Evil is good. Good is evil.

This makes sense to the majority of the population of the Untied States.

The mystery of lawlessness is already at work, and the one who restrains it is being taken out of the way. Good will continue to become evil. Evil will continue to become good. The man of lawlessness, who will embody that mystery, will be revealed some day. And, when that time comes, the evil that he does will make sense to almost everyone.


1All Scripture quotations are from The Holy Bible: English Standard Version. (2016). Wheaton, IL: Crossway Bibles.

Gif courtesy Bing images.


A thought popped into my head a few days ago. I am not claiming it was from God, but it caught my attention and stimulated spiritual and biblical considerations. Like you, many ideas shoot through my brain. Most quickly die a natural death. Some are stored away for a time to come; some good, some evil, and some just neutral. The good and neutral may require further study. The evil ones must be dealt with and rejected. Some grab my attention because they are interesting. It is into this last category my recent thought fell.

As of today, we are living within the tsunami of the corona virus plague. I use the word plague because it is a biblical word, and it refers to a time of suffering and upheaval. All plagues, to be clear, are not diseases. The ten plagues that the Lord brought to Egypt included darkness, lice, frogs, and hail. The sending of enormous hailstones upon the earth is referred to as a plague in Revelation 16:21. Since the onslaught of the pandemic, not only have people died, much of the world has shut down economically. The stock market has tanked. Millions are out of work. I bring all this up because the thought that went through my head was something like, “I wonder if the fall of Babylon will be something like what is happening now?”

The fall of Babylon is mentioned four times in the Book of Revelation (chapters 14, 16 and 17), but the most detailed account is in Chapter 18. Here are two portions that specifically deal with the economics of that fall:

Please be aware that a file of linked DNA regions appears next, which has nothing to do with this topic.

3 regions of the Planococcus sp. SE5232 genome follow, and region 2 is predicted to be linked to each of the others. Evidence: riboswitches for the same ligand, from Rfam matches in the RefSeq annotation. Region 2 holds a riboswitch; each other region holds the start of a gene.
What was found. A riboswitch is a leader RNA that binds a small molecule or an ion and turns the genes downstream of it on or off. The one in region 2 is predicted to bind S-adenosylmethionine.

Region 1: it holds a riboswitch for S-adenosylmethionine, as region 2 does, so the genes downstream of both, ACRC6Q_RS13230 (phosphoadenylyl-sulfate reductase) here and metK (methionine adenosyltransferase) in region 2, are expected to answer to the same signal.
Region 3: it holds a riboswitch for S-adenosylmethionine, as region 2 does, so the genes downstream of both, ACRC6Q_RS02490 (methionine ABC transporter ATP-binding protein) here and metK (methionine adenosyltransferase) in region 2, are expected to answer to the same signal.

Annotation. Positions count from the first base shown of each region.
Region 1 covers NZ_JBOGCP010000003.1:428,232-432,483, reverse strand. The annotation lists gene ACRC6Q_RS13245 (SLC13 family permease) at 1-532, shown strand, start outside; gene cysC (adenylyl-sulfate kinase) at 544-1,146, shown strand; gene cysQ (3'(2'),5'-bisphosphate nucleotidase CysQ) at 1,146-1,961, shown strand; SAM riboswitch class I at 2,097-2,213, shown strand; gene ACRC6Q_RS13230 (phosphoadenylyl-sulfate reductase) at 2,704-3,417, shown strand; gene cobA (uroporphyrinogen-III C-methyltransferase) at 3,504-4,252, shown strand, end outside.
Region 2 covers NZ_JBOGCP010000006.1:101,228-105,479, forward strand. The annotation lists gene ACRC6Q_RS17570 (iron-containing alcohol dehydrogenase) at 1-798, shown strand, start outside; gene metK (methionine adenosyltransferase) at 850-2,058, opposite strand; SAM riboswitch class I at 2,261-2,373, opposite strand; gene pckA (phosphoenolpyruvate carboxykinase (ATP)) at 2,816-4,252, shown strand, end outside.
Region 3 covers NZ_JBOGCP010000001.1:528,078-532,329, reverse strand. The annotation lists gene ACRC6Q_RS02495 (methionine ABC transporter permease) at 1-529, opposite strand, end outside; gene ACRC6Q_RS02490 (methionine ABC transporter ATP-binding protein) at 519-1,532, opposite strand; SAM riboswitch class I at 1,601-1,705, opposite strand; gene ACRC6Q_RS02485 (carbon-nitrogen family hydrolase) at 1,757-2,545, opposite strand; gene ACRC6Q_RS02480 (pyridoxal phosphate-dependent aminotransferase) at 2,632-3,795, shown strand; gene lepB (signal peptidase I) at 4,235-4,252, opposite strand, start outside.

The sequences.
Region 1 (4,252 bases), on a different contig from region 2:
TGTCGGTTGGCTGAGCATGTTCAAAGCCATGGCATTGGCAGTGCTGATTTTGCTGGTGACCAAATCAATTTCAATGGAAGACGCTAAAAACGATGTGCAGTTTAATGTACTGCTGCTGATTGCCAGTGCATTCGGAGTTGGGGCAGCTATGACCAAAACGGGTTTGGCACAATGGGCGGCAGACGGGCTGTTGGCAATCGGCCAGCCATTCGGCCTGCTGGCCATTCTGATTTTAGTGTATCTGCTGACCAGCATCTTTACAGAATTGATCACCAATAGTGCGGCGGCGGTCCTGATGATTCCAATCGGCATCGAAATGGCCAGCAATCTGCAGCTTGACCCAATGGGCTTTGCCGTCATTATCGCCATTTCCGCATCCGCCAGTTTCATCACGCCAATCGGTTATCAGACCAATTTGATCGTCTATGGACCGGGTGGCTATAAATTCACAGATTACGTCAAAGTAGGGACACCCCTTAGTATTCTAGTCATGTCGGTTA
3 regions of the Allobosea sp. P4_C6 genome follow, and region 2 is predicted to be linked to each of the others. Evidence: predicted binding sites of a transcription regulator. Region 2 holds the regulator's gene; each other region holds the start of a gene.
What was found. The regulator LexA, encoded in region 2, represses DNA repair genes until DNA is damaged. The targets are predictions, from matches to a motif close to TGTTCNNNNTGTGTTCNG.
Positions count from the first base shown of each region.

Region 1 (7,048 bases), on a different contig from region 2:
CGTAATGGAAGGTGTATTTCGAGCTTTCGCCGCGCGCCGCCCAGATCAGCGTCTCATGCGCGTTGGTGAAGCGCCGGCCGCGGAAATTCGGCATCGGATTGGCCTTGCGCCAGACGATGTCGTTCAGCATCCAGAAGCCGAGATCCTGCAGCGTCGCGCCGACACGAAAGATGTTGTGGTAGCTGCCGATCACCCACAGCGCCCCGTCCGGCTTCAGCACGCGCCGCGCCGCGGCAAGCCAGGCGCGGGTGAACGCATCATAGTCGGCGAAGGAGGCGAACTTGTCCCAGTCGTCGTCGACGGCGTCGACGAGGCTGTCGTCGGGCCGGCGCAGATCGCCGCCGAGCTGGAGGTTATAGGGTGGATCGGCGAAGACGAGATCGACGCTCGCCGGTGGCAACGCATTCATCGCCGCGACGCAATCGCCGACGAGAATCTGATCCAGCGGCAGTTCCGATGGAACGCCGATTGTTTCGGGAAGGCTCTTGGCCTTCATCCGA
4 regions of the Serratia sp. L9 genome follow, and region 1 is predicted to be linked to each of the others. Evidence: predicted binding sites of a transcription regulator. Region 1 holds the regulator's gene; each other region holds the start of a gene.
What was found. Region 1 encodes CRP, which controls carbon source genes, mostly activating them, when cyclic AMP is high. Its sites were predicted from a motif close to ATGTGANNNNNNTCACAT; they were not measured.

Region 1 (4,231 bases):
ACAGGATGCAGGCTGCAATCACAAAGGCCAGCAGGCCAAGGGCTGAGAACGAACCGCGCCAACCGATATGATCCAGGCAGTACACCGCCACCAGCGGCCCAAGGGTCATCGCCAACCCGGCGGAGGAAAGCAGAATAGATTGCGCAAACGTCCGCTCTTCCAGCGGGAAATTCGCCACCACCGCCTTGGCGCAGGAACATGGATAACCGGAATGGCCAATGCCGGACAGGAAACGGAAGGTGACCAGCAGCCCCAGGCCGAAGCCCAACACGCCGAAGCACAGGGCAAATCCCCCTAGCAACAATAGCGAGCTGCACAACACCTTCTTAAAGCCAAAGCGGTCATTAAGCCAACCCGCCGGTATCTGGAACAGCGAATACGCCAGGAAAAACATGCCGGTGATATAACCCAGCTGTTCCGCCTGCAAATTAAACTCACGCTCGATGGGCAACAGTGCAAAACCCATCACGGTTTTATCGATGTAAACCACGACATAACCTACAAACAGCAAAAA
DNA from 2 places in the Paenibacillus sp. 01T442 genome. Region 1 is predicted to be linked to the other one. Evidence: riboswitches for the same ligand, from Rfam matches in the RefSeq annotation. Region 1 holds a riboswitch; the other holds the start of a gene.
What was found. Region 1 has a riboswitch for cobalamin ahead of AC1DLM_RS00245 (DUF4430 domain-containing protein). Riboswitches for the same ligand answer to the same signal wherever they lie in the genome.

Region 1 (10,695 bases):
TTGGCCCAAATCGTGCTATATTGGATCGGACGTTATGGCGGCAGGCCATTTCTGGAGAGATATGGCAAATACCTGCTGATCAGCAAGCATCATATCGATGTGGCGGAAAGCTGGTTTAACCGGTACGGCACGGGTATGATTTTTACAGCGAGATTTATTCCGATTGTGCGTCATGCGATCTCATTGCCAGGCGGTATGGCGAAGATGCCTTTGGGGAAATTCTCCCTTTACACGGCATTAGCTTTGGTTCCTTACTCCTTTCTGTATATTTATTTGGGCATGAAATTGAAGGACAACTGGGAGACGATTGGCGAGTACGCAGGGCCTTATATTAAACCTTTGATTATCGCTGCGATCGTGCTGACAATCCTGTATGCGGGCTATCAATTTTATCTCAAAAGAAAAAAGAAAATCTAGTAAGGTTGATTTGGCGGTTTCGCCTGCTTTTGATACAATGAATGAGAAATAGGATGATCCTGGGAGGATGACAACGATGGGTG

“And the merchants of the earth weep and mourn for her, since no one buys their cargo anymore, cargo of gold, silver, jewels, pearls, fine linen, purple cloth, silk, scarlet cloth, all kinds of scented wood, all kinds of articles of ivory, all kinds of articles of costly wood, bronze, iron and marble, cinnamon, spice, incense, myrrh, frankincense, wine, oil, fine flour, wheat, cattle and sheep, horses and chariots, and slaves, that is, human souls” (Revelation 18:11–13).1

“The merchants of these wares, who gained wealth from her, will stand far off, in fear of her torment, weeping and mourning aloud, ‘Alas, alas, for the great city that was clothed in fine linen, in purple and scarlet, adorned with gold, with jewels, and with pearls! For in a single hour all this wealth has been laid waste’” (Revelation 18:15–17).

No reason is given for the demise of Babylon in any of the chapters in which it appears, but in its earliest appearance in Revelation, it occurs after the revealing of the beasts in Chapter 13. At this point—and let’s be clear that chronology in the Book of Revelation is like a winding staircase—plagues have already struck the earth. The point is that Babylon’s fall didn’t happen in a vacuum, and neither is the commercial cataclysm that we are experiencing today.